Originally published 13 May 2002
By Mike Waterson, Department of Economics
You may say that an Economist is almost uniquely poorly qualified to write on social matters. Nevertheless, I am a social animal, and I enjoy meeting people in other areas of the University through membership of interview panels, University committees, Senate, etc. What about those who want to do so, but in practice cannot?
My concern is with junior faculty, indeed more broadly with all new junior appointments to the University coming from outside the immediate local area, including those in Senate House. We at Warwick are an international and diverse community. People often arrive here with little in the way of social baggage; no family ties, no religious affiliations, possibly even with little knowledge of UK higher education institutions generally. Such individuals may well want to meet a variety of other people from within the University community, but have only restricted opportunities to do so.
I believe the University should think seriously about how it caters for this desire to meet others amongst its staff; indeed it may even make financial sense. Appointments are costly procedures, and once good people are appointed it is a great pity if some leave because they do not feel much a part of the University outside their Department (still more so, of course, if they do not feel much a part of the Department). Numbers are relevant here. Inside the typical Department, there may be relatively few people who are without family commitments, few who have the inclination to devote much time to new colleagues outside work. Yet, within the University, there may be many islands of small numbers of new recruits who would appreciate and benefit from being drawn together, so as to gain a more diverse expeience.
Traditionally, provincial UK universities had Senior Common Rooms, where new members of staff were introduced to others. Some years ago, Warwick turned its face against this approach to academic social life, and indeed in some ways I can see why. I can still remember the cringing embarrassment of attending an introductory meeting at a Senior Common Room of another institution where I have worked. Every aspect, probably entirely unconsciously, seemed destined to discomfort new people. We new people, though not existing members, had to wear badges. We were introduced to them in braying terms, thus: "This is Bill; everyone knows Bill." When asked, was I a new lecturer, I replied, no, a professor. The rejoinder was, "We don’t use University titles here". The social activity was organised by female members who, from their age and clothing, seemed to be married to Professors who had retired many years previously and now lived in under-heated houses. They, again probably unconsciously, particularly sought out younger women from the English upper middle classes married to younger male professors as possible replacements, usually unsuccessfully. Such younger women seldom saw the height of their ambition as being to run the "Women’s Tea Club". However, Warwick has not replaced such a tradition with any real alternative. I propose that it should.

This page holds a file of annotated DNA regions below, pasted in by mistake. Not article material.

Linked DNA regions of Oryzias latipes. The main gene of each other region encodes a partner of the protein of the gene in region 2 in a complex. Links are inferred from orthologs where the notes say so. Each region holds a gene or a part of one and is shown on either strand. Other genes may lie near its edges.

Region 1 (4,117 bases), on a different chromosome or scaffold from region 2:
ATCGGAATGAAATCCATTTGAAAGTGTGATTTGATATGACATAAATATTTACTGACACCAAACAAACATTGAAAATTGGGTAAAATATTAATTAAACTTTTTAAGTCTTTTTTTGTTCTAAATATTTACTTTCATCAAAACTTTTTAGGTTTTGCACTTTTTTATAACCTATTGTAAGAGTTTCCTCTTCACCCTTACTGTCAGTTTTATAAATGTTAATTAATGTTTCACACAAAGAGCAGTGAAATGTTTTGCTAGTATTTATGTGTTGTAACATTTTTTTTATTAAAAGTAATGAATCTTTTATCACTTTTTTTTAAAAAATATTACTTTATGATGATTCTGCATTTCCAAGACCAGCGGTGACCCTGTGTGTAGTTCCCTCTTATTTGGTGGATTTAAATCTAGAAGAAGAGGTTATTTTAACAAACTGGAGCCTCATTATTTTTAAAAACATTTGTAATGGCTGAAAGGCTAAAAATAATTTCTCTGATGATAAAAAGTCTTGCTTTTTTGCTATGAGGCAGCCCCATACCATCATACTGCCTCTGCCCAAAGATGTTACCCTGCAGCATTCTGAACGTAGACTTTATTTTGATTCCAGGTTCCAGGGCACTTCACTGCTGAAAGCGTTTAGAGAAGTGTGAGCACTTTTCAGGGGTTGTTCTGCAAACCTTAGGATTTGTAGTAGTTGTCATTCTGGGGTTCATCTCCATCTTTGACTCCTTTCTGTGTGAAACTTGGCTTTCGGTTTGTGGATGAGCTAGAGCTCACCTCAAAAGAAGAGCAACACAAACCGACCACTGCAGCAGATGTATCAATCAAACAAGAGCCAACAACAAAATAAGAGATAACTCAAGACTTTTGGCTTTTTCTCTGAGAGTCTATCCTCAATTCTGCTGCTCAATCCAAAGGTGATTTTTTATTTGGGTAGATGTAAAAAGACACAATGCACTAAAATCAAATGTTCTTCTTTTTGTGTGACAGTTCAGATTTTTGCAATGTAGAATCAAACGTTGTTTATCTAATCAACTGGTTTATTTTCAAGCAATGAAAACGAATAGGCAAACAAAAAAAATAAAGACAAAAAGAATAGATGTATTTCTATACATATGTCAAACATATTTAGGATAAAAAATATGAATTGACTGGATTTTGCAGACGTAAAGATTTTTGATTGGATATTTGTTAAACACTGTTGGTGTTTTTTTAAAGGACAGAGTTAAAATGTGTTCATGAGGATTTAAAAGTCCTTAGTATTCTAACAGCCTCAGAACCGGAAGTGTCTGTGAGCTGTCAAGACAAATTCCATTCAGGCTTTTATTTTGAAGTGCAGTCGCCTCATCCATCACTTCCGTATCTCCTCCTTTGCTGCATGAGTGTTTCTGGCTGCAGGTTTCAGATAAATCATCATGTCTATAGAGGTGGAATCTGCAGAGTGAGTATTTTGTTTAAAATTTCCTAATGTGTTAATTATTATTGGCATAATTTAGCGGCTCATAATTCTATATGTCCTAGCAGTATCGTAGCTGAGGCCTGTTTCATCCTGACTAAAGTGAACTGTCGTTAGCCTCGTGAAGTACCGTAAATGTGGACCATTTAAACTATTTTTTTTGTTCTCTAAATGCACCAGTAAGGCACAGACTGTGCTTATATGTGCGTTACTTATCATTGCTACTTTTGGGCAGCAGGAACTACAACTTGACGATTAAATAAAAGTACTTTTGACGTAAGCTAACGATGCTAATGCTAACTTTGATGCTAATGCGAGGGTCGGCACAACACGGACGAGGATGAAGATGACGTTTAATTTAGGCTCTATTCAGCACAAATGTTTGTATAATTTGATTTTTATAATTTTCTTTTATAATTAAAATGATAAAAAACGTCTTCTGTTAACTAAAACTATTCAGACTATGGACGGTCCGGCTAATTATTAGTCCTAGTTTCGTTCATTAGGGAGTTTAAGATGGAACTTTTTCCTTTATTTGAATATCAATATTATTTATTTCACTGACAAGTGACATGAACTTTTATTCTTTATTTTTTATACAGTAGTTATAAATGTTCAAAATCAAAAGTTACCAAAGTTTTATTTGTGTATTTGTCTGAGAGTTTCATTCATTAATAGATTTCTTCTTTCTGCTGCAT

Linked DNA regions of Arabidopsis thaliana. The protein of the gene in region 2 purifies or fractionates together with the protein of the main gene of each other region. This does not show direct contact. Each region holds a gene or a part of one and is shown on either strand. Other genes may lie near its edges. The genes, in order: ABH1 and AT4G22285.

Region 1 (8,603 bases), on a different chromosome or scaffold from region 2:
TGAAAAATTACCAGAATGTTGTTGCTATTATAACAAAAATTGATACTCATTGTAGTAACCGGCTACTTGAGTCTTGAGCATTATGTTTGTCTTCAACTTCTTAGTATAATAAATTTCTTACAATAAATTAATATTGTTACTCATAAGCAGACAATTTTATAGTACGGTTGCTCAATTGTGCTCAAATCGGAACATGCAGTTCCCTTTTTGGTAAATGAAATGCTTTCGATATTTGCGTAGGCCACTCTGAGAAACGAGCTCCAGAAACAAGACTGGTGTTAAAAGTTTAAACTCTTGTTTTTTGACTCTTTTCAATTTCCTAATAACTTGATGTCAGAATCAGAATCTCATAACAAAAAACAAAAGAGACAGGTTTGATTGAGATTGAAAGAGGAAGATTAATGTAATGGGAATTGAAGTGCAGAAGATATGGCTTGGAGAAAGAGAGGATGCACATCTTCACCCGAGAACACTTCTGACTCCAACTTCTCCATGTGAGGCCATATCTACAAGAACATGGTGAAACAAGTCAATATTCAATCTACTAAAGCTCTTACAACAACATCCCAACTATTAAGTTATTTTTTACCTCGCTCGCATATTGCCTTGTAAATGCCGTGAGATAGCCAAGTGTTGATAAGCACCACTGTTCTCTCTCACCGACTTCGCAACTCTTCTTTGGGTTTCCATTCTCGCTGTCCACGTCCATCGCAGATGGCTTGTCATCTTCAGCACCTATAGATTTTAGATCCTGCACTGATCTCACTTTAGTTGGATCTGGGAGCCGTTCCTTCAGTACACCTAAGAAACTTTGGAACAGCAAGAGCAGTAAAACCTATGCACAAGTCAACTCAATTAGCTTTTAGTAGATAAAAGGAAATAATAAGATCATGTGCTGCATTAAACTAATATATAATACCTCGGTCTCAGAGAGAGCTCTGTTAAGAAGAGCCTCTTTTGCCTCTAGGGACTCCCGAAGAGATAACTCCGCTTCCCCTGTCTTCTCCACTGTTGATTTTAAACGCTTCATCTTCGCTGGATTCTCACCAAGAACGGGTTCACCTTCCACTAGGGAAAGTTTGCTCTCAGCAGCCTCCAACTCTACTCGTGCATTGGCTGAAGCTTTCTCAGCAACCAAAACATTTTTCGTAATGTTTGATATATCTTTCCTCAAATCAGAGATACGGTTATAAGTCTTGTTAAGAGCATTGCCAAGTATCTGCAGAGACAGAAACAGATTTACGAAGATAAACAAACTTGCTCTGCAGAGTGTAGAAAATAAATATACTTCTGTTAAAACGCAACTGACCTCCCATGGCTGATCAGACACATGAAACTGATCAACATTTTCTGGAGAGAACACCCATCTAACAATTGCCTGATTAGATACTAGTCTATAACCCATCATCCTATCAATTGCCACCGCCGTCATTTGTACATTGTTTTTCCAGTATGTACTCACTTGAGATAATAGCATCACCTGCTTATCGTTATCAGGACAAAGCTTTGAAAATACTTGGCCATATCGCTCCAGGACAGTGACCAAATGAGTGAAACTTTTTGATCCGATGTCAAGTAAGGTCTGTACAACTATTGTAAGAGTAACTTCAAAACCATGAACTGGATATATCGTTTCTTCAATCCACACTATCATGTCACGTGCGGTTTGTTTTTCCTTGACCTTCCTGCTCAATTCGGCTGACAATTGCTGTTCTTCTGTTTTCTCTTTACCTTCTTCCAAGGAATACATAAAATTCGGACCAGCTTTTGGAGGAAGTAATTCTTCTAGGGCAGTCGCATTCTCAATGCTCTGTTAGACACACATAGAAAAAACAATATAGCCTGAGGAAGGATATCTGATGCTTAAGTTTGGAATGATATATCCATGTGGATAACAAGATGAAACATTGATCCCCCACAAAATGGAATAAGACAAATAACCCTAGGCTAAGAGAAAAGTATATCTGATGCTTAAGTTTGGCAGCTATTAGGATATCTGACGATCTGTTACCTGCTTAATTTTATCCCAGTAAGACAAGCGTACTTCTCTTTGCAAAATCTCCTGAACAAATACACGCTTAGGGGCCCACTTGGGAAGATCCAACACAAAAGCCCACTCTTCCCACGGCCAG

It is thoughts such as these that suggest to me that any institutional social set-up must be focused upon the younger and more recently appointed faculty. It is they who are likely to have the greatest demand for "organised" social intercourse, and they who are most likely to be turned off by organisations run by rather senior people essentially in their own interests. They will be oriented differently, will most probably not be able to live in the kind of property their peers of thirty years previously occupied, and they will need information about different things. It may be thought fanciful that older staff are ignorant in this respect. Yet, I was surprised recently, to illustrate, that in a group of around eight senior people, none knew of the existence of the multi-screen cinema in central Coventry.
Also, it is important not to make preconceptions about the character of academic staff, for example, that the new staff are a mirror copy of the existing Professoriate in gender and cultural origin. In Economics, amongst other subjects, new recruits are almost always not white Anglo-Saxon males, but for the most part, the Professors are. Thus events should probably not be focused on meeting at a bar to talk about football.
What Warwick needs is a club designed, possibly, to exclude me. The problem is that it is much easier to define what such a social arrangement should not be, than what it should be.
If you would like to express your opinion in response to Mike Waterson’s views, please email V.Trivedi@warwick.ac.uk